Proto-Renaissance                    1300 – 1400
    Renaissance in Italy and the North   1400 - 1500

                                                        24
  The History from 400 C.E. to 1907 (Cont.)

End of the Renaissance
                                    1500 - 1600
and the Reformation
Age of Discovery, Reformation II,
                                    1600 – 1700
and the Baroque
Age of Enlightenment                1700 - 1800
Industrial Revolution I             1800 - 1848
Industrial Revolution II            1848 - 1907
                                                  25
     Social Media Tools for eLearning (Cont.)
 From <www.trivantis.com> “eLearning Industry
  Leader Hosts Social Media Contest”. [22],
  social media contest for eLearning was presented.
 The contest ran for about 1 month,
  from 12 January 2012 to 15 February 2012.



                                                      26
      Social Media Tools for eLearning (Cont.)
   Twitter and FaceBook
    are used concerning eLearning projects:
    - To discuss.
    - To post questions.
    - To provide answers.
    - To share experiences.


                                                 27
      Social Media Tools for eLearning (Cont.)
   From <waithash.com>,
    “How to Use Social Media as a Learning Tool.” [24],
    Social Media allow users to:
    - Make information available.
    - Help learners to connect.
    - Help learners to engage.
    - Help learners to collaborate.
    - Help learners to share eLearning experience.
                                                      28
      Social Media Tools for eLearning (Cont.)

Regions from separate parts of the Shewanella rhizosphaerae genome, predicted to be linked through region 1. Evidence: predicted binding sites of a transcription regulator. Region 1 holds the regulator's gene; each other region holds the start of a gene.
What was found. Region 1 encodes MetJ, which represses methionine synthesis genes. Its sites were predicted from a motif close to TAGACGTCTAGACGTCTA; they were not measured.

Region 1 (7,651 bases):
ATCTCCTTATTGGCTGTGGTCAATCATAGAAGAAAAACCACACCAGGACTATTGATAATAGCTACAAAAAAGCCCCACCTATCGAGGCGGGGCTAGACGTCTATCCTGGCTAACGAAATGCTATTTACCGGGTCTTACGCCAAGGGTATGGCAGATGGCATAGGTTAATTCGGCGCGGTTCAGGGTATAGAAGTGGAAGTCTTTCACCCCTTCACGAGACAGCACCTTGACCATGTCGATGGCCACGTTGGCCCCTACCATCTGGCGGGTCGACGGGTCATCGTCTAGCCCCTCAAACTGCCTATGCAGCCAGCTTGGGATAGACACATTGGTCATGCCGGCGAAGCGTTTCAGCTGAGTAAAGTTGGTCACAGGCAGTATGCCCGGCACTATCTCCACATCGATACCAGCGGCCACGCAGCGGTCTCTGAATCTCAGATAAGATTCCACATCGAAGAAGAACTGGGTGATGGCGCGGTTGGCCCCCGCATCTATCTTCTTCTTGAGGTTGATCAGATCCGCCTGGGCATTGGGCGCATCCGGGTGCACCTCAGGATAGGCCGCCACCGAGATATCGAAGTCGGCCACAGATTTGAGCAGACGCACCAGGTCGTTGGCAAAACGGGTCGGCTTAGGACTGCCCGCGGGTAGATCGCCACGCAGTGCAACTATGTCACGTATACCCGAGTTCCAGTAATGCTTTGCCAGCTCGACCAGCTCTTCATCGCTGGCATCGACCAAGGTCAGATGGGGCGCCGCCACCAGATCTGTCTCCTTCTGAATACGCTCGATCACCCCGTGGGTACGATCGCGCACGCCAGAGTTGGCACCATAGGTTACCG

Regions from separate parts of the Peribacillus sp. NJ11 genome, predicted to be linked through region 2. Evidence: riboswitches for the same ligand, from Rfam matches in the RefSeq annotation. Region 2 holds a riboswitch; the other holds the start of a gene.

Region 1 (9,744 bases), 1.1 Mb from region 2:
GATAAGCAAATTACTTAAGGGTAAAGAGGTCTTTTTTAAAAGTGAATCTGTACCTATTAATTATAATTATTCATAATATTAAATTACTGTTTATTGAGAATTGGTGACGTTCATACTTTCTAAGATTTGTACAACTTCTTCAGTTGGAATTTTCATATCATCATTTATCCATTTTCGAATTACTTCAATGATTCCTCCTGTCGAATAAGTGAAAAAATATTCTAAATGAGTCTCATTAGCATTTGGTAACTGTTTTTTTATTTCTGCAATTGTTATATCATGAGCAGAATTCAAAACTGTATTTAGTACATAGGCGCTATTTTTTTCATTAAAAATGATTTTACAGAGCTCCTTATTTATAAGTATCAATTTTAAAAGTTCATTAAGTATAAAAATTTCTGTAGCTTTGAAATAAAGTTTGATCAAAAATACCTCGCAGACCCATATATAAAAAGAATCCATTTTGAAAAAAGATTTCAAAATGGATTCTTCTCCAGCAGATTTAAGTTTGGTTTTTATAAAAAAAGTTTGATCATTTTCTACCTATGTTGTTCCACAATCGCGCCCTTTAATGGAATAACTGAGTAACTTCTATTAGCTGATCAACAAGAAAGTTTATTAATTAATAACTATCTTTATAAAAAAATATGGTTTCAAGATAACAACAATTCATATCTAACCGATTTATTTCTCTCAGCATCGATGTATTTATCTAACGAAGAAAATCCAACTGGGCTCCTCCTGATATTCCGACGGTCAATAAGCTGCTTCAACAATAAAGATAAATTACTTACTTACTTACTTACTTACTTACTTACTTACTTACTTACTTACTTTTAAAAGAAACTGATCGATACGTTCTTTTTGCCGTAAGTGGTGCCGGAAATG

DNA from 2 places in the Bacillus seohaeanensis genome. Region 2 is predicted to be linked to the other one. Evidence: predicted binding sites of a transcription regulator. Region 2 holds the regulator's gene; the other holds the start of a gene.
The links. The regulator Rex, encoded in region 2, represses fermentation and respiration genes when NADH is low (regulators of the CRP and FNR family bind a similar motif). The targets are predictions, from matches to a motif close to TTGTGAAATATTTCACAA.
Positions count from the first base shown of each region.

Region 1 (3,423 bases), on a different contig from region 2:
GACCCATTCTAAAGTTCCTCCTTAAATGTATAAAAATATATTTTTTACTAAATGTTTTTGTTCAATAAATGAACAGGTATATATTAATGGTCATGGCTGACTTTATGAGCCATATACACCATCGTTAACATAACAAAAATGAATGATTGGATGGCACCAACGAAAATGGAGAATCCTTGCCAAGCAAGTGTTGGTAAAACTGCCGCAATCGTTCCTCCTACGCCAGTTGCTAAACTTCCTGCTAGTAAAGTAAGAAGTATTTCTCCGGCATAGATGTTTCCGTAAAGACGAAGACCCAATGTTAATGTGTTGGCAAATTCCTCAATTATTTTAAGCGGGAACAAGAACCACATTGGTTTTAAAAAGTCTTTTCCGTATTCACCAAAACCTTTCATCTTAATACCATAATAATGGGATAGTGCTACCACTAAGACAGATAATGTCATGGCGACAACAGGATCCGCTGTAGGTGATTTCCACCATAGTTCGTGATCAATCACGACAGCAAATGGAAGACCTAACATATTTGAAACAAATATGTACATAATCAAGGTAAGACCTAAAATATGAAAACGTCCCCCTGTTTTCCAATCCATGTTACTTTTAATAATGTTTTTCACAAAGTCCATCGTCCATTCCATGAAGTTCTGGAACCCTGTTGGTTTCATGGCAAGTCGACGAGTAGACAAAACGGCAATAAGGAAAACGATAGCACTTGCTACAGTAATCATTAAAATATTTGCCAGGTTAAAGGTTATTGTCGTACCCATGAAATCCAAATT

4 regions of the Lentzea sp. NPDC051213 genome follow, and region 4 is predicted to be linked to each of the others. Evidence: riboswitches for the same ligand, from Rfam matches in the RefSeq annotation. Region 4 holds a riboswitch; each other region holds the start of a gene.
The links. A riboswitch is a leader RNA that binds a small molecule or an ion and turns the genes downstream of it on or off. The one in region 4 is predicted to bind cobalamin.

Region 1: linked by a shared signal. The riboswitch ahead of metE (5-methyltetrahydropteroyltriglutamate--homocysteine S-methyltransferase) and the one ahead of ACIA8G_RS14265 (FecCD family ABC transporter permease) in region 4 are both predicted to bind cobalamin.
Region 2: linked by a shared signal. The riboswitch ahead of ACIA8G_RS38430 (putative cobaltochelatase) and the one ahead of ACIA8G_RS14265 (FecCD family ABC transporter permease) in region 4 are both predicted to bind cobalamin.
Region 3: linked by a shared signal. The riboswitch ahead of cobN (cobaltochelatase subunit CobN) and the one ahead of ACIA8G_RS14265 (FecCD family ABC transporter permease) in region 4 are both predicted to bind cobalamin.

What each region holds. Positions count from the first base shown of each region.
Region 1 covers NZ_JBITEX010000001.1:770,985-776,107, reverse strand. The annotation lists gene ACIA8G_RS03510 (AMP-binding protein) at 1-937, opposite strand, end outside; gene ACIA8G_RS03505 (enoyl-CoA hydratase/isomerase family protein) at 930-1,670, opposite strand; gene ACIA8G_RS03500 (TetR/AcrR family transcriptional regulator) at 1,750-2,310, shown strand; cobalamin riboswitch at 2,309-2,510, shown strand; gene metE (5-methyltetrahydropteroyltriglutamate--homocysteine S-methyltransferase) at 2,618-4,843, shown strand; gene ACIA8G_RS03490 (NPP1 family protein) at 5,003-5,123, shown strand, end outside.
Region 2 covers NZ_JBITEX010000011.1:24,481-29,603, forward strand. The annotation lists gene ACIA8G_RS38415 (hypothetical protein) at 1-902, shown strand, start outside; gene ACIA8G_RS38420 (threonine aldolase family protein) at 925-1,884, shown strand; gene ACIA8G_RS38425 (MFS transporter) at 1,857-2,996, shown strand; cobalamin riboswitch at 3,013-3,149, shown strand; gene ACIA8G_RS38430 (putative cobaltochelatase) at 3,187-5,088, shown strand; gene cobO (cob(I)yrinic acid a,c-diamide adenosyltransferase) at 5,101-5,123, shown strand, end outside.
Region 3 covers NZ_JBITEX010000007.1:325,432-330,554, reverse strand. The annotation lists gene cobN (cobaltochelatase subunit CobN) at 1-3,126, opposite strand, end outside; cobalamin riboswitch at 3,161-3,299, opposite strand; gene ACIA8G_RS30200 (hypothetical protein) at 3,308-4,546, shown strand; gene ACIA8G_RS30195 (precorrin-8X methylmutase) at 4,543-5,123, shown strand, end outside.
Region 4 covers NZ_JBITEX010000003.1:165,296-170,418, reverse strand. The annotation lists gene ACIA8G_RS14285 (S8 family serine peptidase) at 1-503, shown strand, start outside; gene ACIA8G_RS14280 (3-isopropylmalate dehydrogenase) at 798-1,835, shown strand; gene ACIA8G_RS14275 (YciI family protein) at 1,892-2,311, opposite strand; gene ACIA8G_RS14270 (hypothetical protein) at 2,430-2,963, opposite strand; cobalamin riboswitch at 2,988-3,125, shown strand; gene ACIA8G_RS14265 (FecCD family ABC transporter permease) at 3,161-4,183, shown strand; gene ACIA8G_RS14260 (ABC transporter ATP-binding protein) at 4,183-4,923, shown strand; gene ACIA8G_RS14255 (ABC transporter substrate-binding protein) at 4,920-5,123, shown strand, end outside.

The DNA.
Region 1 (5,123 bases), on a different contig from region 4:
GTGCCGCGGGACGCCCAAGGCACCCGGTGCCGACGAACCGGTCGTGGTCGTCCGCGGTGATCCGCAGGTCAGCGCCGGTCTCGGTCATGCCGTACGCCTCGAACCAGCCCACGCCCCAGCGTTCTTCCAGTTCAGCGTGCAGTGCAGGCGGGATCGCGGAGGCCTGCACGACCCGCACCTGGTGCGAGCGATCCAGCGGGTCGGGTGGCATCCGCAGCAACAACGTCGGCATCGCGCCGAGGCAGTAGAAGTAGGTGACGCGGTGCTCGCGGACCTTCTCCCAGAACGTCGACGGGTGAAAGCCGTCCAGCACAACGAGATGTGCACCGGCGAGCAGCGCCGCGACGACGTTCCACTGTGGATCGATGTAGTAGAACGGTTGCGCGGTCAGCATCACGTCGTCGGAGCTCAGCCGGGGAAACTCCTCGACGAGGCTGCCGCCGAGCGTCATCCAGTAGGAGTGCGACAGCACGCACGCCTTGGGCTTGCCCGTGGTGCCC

   The tools are:
    - Search-Engines, especially Google Scholar.
    - Blogs, especially by professionals.
    - Twitter.
    - FaceBook.
    - File-Sharing and Collaborations
      especially Dropbox.com, Google docs, and Wikis.

                                                        29
  Social Media Tools for eLearning (Cont.)
- Video sharing,
  especially YouTube educational videos.
- LMS, such as Moodle, Sakai, Blackboard, etc.
- Social Bookmarking, such as delicious.com




                                                 30
    3. Social Media for Marketing of eLearning.
 In this paper on
  “ASEAN University-Level eLearning”. [4],
  the first author stated
  that marketing is a very important factor
  for success or failure of eLearning programs.
 The purpose of eLearning marketing
  is to recruit students.

                                                  31
Social Media for Marketing of eLearning (Cont.)
 University of Phoenix has been highly profitable
  because it was highly successful
  in recruiting students
 UKeU (UK eUniversity) was disbanded
  because it got very small number of students
  comparing to the target.


                                                     32
Social Media for Marketing of eLearning (Cont.)
   In this paper on “Recruiting Student
    for University-Level eLearning”. [5],
    the authors discussed social network
    for recruitment of students.




                                                  33
Social Media for Marketing of eLearning (Cont.)
  A. H. Omer presented five social media
   marketing tips for eLearning [12]:
1) Use blogs to discuss cost effective training,
   authoring tools, instructional design strategies
   and theories.
2) Use LinkedIn to engage in discussions.


                                                      34
Social Media for Marketing of eLearning (Cont.)
3) Use YouTube to demonstrate your products.
4) Offer courses to induce students